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David Greene is with us, while Renee Montagne is reporting from Afghanistan. David, good morning.
DAVID GREENE, HOST:
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We're reporting this morning on an extraordinary turnaround in some of the nation's hardest-hit real estate markets, and that includes Arizona. The median home price in the Phoenix area rose 20 percent over the last year, rose 6 percent in March alone. Tucson was recently named the best market in the country for investors - people who, say, want to buy a home, fix it up and then rent it out. In fact, it is investors who are driving the market.
But as NPR's Ted Robbins reports, the easy money has already been made.
TED ROBBINS, BYLINE: So, this is your house?
KEITH CUBBERLEY: So, this is one of them. Yeah.
ROBBINS: Keith Cubberley is a Tucson firefighter. In his spare time, he buys distressed property. When he bought this brick house in an older, middle-class neighborhood, it was trashed.
CUBBERLEY: Had stuff all over. It was dirty and, you know, people hadn't done anything to take care of the property for the last 40 years.
ROBBINS: So Cubberley gutted it, and now he has workers fixing it up. When he's done, he'll resell the house.
Keith Cubberley buys low-end real estate, and he says it's getting harder to do.
CUBBERLEY: Anything 100, you know, $100,000 and under, maybe even a little higher than that, are selling very quickly.
ROBBINS: Tucson real estate agent Steve Marshall specializes in finding homes for investors. He says a lot of homes which would have sat on the market a couple of years ago are now getting multiple offers.
STEVE MARSHALL: So they're starting to list their properties higher than what they used to. Property that would've listed for 20 to 30,000 is now listing for, you know, 50 to 60,000.
ROBBINS: About a quarter of all home sales in Phoenix and Tucson are to investors. People looking to fix and flip, fix and rent, or for a second home.
MIKE ORR: There are still a lot of people looking for bargains, but they're not as easy to find.
ROBBINS: Mike Orr is a real estate researcher at Arizona State University. He says prices are up because inventory is down. There are fewer homes on the market, fewer foreclosures, for sure: 60 percent fewer than last year in the Phoenix area.
ORR: And although we still have a flow of foreclosures taking place, it's dramatically down from the worst situation, which was kind of 2008 through 2010.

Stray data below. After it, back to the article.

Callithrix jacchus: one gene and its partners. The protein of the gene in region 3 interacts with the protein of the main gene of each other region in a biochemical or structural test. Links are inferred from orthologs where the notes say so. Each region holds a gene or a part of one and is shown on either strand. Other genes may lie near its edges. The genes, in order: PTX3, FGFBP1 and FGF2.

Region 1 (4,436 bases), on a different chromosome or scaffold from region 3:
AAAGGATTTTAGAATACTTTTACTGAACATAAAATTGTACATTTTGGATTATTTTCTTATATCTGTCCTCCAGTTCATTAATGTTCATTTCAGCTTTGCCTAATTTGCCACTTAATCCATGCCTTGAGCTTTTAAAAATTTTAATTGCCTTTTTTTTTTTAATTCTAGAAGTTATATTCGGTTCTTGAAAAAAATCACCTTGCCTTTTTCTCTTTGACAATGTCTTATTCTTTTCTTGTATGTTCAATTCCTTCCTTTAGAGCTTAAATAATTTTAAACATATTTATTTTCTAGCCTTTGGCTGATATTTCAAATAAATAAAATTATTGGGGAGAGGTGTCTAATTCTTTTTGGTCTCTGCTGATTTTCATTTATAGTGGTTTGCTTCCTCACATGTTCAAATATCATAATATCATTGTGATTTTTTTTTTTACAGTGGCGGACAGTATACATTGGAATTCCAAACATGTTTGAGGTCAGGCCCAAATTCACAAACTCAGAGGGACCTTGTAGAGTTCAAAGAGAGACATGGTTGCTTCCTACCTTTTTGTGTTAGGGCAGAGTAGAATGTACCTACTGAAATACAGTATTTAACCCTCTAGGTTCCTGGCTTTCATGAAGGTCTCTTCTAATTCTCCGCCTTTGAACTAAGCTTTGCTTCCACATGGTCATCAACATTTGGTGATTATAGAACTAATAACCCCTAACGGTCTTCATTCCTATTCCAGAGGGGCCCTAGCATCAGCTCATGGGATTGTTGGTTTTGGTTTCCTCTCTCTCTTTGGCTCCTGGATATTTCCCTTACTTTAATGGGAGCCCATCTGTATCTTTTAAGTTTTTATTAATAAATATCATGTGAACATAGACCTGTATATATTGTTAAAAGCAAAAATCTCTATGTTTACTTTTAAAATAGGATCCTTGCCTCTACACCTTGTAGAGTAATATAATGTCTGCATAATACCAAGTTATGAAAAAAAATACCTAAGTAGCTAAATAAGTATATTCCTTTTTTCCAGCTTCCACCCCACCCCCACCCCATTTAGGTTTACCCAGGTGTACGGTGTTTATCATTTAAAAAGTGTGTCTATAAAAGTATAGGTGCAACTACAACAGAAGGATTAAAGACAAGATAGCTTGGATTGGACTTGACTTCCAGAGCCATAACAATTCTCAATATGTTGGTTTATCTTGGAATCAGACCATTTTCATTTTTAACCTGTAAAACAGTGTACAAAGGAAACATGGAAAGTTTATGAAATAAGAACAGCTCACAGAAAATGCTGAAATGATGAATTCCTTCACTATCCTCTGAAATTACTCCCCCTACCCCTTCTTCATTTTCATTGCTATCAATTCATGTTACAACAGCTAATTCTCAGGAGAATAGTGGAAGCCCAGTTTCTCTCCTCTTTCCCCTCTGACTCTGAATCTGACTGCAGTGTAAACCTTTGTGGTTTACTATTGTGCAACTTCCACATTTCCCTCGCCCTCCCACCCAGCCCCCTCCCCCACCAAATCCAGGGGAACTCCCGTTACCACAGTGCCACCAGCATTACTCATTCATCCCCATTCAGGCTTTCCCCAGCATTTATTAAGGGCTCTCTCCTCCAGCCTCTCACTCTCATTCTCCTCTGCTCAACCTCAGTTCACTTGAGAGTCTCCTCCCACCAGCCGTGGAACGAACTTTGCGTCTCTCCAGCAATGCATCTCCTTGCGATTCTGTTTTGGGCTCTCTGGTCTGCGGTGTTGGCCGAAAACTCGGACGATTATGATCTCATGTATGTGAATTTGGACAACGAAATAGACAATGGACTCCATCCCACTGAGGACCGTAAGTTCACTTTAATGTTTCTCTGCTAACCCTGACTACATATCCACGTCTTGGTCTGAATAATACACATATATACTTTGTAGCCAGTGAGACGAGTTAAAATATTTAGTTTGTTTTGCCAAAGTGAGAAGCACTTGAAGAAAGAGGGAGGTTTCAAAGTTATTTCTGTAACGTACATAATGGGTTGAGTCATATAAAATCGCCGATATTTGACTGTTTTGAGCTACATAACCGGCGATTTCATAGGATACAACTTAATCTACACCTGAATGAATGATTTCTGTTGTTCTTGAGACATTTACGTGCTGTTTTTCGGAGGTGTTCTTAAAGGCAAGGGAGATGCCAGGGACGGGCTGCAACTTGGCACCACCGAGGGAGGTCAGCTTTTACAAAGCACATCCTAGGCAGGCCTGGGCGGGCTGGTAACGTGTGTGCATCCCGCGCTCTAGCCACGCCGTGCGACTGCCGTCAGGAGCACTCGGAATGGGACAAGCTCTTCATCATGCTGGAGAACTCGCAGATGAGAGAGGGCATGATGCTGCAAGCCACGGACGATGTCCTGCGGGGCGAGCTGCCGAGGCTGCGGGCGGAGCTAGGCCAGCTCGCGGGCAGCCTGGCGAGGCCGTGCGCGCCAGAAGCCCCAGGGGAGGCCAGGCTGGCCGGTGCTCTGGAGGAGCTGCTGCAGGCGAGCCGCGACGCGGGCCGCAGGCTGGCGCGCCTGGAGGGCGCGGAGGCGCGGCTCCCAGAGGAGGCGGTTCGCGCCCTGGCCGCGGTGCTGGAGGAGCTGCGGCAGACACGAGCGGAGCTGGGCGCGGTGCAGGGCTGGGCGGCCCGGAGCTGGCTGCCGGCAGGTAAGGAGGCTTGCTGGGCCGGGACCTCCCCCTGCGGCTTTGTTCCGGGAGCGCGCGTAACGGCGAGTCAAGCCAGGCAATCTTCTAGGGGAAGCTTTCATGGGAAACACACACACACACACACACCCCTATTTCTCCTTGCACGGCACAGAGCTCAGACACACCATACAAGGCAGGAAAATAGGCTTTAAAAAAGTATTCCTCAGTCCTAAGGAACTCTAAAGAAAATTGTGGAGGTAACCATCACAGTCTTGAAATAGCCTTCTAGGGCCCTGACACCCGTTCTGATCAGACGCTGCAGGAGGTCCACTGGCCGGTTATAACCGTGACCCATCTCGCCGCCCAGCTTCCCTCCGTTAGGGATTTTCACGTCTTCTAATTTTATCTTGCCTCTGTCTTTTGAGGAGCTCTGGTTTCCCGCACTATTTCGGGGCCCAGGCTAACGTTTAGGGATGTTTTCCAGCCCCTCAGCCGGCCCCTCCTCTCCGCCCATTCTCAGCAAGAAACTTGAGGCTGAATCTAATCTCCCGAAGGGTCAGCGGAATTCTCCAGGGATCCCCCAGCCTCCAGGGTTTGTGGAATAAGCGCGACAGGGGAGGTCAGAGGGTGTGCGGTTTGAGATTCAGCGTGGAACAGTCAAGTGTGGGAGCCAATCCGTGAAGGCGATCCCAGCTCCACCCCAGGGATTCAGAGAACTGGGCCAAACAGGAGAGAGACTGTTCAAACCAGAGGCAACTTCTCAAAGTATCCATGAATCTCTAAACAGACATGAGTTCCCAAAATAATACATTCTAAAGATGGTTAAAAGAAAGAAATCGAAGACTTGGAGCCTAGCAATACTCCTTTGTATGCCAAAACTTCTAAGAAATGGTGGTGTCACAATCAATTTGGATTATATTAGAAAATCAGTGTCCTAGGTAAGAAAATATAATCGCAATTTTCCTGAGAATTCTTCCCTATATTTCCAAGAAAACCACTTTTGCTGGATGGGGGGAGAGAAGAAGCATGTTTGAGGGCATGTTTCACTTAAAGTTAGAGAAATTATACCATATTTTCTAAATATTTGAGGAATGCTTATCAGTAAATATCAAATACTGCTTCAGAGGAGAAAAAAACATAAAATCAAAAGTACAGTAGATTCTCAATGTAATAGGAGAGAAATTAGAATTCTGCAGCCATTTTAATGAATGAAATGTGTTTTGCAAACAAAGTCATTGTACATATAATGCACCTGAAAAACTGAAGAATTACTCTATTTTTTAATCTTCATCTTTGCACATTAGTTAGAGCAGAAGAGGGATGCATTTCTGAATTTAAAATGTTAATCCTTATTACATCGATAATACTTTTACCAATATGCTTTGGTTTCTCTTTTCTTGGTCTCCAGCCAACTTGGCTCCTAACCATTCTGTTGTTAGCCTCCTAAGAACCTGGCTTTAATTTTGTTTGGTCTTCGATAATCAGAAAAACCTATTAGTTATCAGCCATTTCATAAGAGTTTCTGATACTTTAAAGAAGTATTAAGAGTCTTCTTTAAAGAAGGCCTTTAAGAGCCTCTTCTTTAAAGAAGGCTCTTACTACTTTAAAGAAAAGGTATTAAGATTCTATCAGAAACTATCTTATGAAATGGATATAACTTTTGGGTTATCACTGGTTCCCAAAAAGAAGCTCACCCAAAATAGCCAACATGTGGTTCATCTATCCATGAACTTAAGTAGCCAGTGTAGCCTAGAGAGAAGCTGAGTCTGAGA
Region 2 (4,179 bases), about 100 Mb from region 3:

ROBBINS: Homes worth more than $250,000 are moving up in value, too, but more slowly. Rising prices are good news for Arizona homeowners who saw their property plummet in value since 2008. But Orr says the investor frenzy on the market's low end is bad news for people who just want to buy an affordable home and live in it.
ORR: When an investor is buying, they will very often offer cash and waive the appraisal contingency, and that is very attractive to a seller because they know the deal is almost certain to go through.
ROBBINS: Sellers don't have to wait to see if a buyer has good enough credit to get a mortgage. And relatively tight credit is helping to keep the rental market strong. More good news for investors looking for tenants.
(SOUNDBITE OF CONSTRUCTION WORK)
ROBBINS: Keith Cubberley wants to resell the fixer-upper he bought. So he's keeping a close eye on expenses. The market is just turning around, after all, and he wants to price the house so it sells quickly to a homebuyer or another investor who will rent it out.
CUBBERLEY: You know, ultimately, someone's going to move in here that's going to enjoy it, and, you know, so it's good for everybody.
ROBBINS: And you make money.
CUBBERLEY: Yeah. We make a little money, the neighborhood gets cleaned up, someone gets a nice house.
ROBBINS: Having an empty home occupied is good for any neighborhood, though what's happening in Arizona isn't happening everywhere. In some markets like Atlanta, Chicago and Las Vegas, prices continue to fall. Expensive markets on the coasts haven't caught up yet, either. But Arizona - especially Phoenix - experienced one of the biggest bubbles and biggest busts. So this turnaround is especially welcome.
Ted Robbins, NPR News.
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